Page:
It's really hard to use a simple set of criteria to define what a close game is. For the sake of this I will use within 5 points with less than five minutes to go (sort of). But that isn't always a close game... A team could score to cut it to five with 4:30 to go only to see their opponent nail a three on the ensuing possession and run off 10 straight. Not so close. What if a team is down by 10 plus the entire fourth quarter and then hits a pair of meaningless threes in the last few seconds of the game to lose by five?
A final score within five points can also be prevaricative, as a game could have been tied with two minutes to go before one team pulled away.
Maybe a single score game (three points) in the final three minutes is better? What are your thoughts?
But here's the inadequately insufficient touchstone of the five/five as it relates to the 2012-13 Phoenix Suns.
0-1: Loss vs. Golden St. 87-85 (Suns up by one at 1:43)
1-1: Win vs. Detroit 92-89 (Suns up by five at :52, three at :21 and two at :04)
2-1: Win vs. Charlotte 117-110 (Suns up by four at 3:31 and :31)
3-1: Win vs. Cleveland 107-105 (Suns trailed by one at 1:47)
3-2: Loss vs. Utah 94-81 (Suns trailed by five at 4:46)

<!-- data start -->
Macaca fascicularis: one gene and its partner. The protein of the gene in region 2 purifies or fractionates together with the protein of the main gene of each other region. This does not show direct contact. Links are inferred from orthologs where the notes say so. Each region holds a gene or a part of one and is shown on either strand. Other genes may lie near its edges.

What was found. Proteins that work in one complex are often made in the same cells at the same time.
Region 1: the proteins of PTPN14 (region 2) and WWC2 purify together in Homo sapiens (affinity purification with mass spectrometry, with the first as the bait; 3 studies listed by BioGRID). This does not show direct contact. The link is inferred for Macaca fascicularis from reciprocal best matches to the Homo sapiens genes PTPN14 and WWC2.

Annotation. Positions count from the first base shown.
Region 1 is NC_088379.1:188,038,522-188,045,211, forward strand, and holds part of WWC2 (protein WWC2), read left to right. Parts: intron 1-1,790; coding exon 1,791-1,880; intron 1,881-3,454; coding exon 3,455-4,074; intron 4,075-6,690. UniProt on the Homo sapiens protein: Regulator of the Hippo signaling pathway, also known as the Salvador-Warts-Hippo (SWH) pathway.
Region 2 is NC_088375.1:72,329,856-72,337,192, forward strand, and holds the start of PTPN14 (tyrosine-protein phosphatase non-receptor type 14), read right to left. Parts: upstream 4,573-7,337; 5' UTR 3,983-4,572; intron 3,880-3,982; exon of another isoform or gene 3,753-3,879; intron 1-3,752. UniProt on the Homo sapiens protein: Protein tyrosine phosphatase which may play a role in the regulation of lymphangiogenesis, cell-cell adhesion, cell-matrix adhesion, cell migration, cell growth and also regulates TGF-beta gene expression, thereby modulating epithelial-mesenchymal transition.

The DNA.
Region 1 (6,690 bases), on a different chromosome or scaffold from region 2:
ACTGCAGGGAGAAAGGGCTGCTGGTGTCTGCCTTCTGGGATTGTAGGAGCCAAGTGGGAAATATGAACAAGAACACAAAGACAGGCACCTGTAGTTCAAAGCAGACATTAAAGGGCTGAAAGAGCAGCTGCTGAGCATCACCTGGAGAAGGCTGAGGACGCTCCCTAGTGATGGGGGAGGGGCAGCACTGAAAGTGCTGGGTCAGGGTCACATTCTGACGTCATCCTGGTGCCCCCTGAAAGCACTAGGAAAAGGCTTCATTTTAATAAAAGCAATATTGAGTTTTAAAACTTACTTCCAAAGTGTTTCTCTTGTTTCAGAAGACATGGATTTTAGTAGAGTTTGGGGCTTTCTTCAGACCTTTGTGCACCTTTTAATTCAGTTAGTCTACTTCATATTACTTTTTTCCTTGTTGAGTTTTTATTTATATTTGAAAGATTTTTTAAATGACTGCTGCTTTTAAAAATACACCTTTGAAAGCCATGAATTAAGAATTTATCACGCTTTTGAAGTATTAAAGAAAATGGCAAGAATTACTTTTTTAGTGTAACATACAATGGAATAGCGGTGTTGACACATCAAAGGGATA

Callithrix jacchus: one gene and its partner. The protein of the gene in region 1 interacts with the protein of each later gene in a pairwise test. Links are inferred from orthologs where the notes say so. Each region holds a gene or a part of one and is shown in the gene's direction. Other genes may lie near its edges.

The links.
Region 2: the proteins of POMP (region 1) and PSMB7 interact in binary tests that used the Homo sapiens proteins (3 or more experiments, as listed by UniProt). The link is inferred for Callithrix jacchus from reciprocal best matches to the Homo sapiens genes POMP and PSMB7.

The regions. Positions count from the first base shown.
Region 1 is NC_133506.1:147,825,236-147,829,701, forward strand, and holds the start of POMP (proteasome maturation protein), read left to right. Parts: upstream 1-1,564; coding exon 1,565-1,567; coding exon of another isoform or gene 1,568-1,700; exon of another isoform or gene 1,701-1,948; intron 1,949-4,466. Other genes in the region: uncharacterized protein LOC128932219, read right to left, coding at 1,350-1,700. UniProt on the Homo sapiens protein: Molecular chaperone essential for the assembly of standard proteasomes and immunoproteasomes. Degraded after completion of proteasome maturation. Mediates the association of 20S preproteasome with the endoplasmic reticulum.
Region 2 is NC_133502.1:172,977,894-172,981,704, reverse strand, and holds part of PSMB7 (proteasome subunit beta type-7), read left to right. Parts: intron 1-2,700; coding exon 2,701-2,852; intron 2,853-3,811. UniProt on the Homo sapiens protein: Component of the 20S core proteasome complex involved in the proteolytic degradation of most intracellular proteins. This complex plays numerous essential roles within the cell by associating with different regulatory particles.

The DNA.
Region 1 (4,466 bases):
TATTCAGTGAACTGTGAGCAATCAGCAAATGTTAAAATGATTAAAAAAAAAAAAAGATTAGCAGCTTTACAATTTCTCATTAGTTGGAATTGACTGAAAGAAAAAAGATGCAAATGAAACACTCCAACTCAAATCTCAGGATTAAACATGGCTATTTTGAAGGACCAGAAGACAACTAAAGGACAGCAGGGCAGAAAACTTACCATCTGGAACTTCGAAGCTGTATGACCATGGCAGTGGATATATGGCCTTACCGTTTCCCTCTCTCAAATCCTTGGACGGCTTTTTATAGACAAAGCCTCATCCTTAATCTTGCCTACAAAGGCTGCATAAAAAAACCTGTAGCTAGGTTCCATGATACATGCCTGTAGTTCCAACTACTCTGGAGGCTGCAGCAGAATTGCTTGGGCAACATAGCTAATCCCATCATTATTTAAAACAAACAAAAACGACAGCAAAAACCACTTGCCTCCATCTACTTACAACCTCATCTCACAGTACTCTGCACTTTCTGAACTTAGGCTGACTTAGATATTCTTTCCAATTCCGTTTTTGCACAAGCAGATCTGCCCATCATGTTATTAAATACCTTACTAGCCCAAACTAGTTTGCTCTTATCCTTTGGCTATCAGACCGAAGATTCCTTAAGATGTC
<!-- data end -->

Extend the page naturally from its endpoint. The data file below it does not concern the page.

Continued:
4-2: Win vs. Denver 110-100 (Suns up by two at 3:00)
4-3: Loss vs. Chicago 112-106 OT (Suns never led in OT)
The Suns other two losses were blowout affairs emceed by Miami (124-99) and Orlando (115-94). Still, the Suns had been playing, and winning, a lot of close games early in the season. After nine games they sat at 4-5.
At that nine game point a lot of us still felt that the window for the Suns was between 30-40 wins, rife with a pick in the 10-12 range. There was even still a contingent (Jim sheepishly raises hand) claiming that Michael Beasley, and the eventual contretemps this experiment devolved into, should be shown some clemency as it would take some time for him to adjust to his new surroundings. That's still a situation where I defend my logic, but feel like a blithering buffoon for not recognizing an obvious exception. Several early impressions were shattered.
Using just five points or less, the Suns would be just 2-1. It would even cut out the six point overtime loss... because obviously that wasn't close. Using three/three eliminates the Charlotte and Utah games, making the Suns 3-2.